Yet this is far from what’s happening. Household cleaning products and air fresheners are constantly sold to us as a means to obtaining a healthy home and advertisements frequently feature babies and children enjoying their clean and healthy home. I know that I cleaned my house more than ever when my kids were small. And I’m pretty sure that I used a nice ‘healthy’ dose of cleaning product just to be sure that all those bad germs were nuked. The irony.
And then there is the whole other issue of ‘eco-friendly’ or ‘green’ products. So many of us, in an effort to avoid harmful substances choose these products and in putting them in our trolley in place of the traditional cleaners, we feel safer. But ‘eco- friendly’ or ‘green’ can be entirely different to human-friendly or healthy. To be fair, the claim eco or green doesn’t imply health to humans so I only have myself to blame for presuming that they were.
But the more health-centred term ‘hypoallergenic’, that is one that claims it is better for humans. But can those type of terms and claims be trusted? I now know – too late for my big kids at this stage – that no, I can’t take this term at face value. This was made particularly clear when Palmolive ‘Pure and Clear’ soap used the term hypoallergenic, despite the fact that the soap contained a chemical so harsh that it was named by the American Contact Dermatitis Society as the allergen of the year in 2013. Similarly, Huggies Natural Care Baby wipes are a product that I would reach for if I was trying to choose a healthy option, but the makers of these wipes, Kimberley Clark are currently facing a class action law suit for duping us, as they contain many synthetic chemicals. Clearly, these untested, uncertified claims cannot be trusted.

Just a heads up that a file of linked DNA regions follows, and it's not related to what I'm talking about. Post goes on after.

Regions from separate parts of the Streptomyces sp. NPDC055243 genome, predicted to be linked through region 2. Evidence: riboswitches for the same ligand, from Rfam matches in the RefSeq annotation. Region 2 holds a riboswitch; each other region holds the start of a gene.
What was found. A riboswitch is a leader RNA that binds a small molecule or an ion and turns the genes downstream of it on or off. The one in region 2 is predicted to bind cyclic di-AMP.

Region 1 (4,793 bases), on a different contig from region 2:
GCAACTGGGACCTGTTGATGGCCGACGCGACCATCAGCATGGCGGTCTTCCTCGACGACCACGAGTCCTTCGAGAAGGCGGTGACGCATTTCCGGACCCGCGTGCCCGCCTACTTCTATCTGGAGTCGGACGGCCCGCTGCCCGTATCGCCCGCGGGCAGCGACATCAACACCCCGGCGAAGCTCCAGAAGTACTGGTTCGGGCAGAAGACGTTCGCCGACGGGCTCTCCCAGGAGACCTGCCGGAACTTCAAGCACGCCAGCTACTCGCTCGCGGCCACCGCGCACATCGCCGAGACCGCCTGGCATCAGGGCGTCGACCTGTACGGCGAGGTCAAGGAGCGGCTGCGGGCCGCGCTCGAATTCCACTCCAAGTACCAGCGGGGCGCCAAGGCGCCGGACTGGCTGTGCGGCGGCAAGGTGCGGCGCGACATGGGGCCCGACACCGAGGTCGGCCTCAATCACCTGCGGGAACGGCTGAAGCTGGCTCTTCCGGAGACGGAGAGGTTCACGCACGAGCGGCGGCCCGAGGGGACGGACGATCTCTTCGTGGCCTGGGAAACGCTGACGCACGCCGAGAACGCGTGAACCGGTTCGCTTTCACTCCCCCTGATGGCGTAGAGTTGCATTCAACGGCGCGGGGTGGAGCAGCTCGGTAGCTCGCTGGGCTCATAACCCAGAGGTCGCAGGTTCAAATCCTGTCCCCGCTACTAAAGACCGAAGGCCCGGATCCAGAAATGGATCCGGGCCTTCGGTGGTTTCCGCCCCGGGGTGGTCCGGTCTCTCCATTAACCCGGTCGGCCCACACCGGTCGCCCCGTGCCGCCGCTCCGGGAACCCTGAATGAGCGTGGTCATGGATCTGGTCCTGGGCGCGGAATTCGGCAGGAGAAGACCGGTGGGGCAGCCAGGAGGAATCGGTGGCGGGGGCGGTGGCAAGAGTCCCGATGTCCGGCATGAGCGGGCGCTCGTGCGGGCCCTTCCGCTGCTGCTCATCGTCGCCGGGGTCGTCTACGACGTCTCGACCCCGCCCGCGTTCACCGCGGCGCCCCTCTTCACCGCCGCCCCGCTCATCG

Today the WHO tweeted that ‘no country is adequately protecting children’s health, their environment and their futures’. This should be an outrageous statement. But even just applied to this one issue it’s true. There is no clear legislation on these products, but there should be. Our countries should be doing this to protect our children.
For now, until there is, here is some advice :
- Choose products with fewer ingredients
- Spray them into a cloth first
- Rinse off the cleaned areas afterwards
- Open a window to ventilate
- If you have an air filter, turn it on while cleaning and for a period after
- Vinegar, bicarbonate of soda and plain old fashioned soap combined with a bit of elbow grease are often sufficient
- Check the veracity of any seals/certification marks on the product
Remember that the cleanest smell is no smell at all.
Medical & Lifestyle Author Dr Anna O’Donovan
About Dr. Anna O’Donovan – Medical & Lifestyle Author
Anna is a mum of three children, one with allergies, and she suffers from allergies and asthma herself. She is a qualified doctor and worked as a General Practitioner and as a dentist for a number of years. She is also an award-winning author.
household cleaning products, air quality, asthma, wheeze, healthy home, healthy, eco, green, chemicals, hypoallergenic
References and further reading
MedicineNet : Babies’ exposure to household cleaning products tied to later asthma risk Click here
CMAJ : Association of use of cleaning products with respiratory health a Canadian birth cohort Click here
Science Daily : Association of the use of cleaning profits with respiratory health Click here